Privacy-focused search engine DuckDuckGo saw record growth in 2021
(DuckDuckGo)
Andrea Peterson December 28, 2021

Privacy-focused search engine DuckDuckGo saw record growth in 2021

Privacy-focused search engine DuckDuckGo saw record growth in 2021

Privacy-focused search engine DuckDuckGo was used for more than 34.8 billion queries in 2021—up more than 47 percent from the previous year—according to its traffic statistics, signaling that many internet users are prioritizing tools that don’t siphon data.  

DuckDuckGo made a name for itself as a search engine without the same tracking mechanisms as competitors, but expanded into other products—including apps and extensions aimed at a more private online browsing experience—in recent years. The company is planning to expand its offerings to include a browser app for desktop users.

In a blog post published earlier this month, DuckDuckGo CEO Gabriel Weinberg said the company’s privacy apps and extensions have been downloaded more than 150 million times since 2018.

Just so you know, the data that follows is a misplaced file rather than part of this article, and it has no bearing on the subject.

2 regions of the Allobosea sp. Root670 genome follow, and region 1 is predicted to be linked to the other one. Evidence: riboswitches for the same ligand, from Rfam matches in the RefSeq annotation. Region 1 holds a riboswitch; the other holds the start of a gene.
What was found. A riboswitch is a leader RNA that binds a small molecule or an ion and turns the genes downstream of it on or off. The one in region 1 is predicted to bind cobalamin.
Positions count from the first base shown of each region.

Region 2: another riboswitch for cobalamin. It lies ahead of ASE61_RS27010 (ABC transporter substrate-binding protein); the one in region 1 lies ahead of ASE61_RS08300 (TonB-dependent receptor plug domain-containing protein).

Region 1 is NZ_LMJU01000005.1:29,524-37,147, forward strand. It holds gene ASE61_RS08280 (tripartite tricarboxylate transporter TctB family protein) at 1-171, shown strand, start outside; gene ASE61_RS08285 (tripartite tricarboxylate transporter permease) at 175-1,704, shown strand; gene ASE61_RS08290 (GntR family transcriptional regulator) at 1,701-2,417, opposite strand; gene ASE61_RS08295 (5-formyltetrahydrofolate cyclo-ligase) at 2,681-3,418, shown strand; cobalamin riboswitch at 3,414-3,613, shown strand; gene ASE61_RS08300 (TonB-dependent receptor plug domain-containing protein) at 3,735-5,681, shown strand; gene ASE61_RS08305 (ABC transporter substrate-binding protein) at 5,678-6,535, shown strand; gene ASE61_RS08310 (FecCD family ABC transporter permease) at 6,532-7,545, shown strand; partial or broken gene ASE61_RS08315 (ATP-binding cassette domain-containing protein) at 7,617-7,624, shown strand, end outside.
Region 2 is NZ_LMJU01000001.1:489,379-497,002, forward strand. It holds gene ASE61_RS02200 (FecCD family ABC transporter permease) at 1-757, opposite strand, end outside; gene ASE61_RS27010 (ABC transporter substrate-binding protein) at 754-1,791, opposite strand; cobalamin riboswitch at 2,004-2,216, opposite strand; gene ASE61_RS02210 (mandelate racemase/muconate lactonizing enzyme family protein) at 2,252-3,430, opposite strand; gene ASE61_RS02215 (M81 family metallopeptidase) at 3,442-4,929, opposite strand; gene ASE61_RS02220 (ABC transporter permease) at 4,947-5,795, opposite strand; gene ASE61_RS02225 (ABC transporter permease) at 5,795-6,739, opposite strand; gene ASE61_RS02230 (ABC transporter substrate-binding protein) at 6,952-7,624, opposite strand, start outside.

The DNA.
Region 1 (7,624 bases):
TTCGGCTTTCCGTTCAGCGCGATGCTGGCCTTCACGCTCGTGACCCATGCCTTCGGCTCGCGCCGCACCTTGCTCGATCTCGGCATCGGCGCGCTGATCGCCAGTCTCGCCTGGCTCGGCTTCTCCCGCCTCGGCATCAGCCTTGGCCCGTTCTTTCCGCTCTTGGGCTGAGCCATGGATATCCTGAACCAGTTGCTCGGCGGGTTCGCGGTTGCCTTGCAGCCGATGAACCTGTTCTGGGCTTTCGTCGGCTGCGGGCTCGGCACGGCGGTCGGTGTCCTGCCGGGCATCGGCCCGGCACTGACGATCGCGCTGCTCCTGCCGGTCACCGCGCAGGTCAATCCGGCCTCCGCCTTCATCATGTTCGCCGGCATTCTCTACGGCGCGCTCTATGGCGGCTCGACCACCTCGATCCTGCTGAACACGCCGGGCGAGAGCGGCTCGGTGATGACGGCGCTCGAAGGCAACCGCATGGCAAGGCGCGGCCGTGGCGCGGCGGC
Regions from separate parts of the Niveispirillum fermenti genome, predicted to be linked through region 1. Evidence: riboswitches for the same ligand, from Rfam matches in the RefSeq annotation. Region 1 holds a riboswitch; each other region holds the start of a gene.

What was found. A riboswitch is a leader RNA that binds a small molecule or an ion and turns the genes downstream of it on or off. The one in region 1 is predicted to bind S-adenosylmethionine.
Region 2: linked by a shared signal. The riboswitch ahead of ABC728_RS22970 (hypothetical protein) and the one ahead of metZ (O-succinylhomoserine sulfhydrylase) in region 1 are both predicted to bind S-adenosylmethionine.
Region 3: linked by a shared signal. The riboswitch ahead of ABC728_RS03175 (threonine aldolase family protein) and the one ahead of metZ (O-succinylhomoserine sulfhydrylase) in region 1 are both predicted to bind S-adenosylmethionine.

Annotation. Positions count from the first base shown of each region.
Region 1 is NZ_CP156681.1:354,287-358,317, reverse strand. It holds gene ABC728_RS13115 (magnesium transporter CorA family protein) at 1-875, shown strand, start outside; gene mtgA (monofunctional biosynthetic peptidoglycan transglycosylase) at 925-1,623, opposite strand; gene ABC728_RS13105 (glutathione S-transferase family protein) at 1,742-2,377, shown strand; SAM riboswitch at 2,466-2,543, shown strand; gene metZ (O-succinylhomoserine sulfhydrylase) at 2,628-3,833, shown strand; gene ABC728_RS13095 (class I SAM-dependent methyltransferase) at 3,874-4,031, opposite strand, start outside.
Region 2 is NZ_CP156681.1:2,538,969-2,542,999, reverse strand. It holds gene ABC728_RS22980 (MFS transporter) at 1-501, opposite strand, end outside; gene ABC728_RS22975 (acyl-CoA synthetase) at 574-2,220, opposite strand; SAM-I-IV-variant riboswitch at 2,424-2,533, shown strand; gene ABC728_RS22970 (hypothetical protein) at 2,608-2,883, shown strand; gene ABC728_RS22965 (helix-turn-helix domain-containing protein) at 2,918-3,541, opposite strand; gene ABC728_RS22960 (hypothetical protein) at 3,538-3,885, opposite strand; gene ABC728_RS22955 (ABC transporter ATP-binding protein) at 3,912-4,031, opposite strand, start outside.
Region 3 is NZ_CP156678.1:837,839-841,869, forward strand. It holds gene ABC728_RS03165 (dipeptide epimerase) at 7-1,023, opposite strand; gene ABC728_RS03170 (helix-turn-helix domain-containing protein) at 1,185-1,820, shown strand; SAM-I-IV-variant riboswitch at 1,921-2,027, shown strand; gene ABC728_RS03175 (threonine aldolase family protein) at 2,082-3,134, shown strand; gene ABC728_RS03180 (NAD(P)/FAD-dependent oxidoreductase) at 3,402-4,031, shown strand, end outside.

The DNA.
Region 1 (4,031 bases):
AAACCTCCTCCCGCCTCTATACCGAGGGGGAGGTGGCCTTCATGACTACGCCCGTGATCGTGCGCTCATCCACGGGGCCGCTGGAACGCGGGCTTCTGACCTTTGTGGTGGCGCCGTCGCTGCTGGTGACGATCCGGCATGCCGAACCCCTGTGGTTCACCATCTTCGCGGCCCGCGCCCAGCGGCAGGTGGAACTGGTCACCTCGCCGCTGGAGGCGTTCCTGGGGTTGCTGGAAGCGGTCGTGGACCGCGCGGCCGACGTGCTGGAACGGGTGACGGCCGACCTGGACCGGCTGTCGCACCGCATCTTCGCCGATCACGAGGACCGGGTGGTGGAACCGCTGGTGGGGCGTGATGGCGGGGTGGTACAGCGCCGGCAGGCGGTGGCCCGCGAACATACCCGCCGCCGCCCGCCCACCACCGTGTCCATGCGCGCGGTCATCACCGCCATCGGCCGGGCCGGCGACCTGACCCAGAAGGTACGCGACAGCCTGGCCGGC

Weinberg also revealed a preview of a planned DuckDuckGo desktop browser app in the post.

“It’s not a ‘privacy browser’; it’s an everyday browsing app that respects your privacy because there’s never a bad time to stop companies from spying on your search and browsing history,” Weinberg wrote. 

Google, which relies on user data for its vast and lucrative advertising business, dominates both the search and browser markets. As of November 2021, StatCounter reports that Google controls 91.4% of the global search market, versus the 0.66% using sixth ranked DuckDuckDuckGo. In the same period, Google Chrome controlled 64.06% of the global browser market, per StatCounter. 

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Andrea (they/them) is senior policy correspondent at The Record and a longtime cybersecurity journalist who cut their teeth covering technology policy ThinkProgress (RIP), then The Washington Post from 2013 through 2016, before doing deep dive public records investigations at the Project on Government Oversight and American Oversight. Their work has also been published at Slate, Politico, The Daily Beast, Ars Technica, Protocol, and other outlets. Peterson also produces independent creative projects under their Plain Great Productions brand and can generally be found online as kansasalps.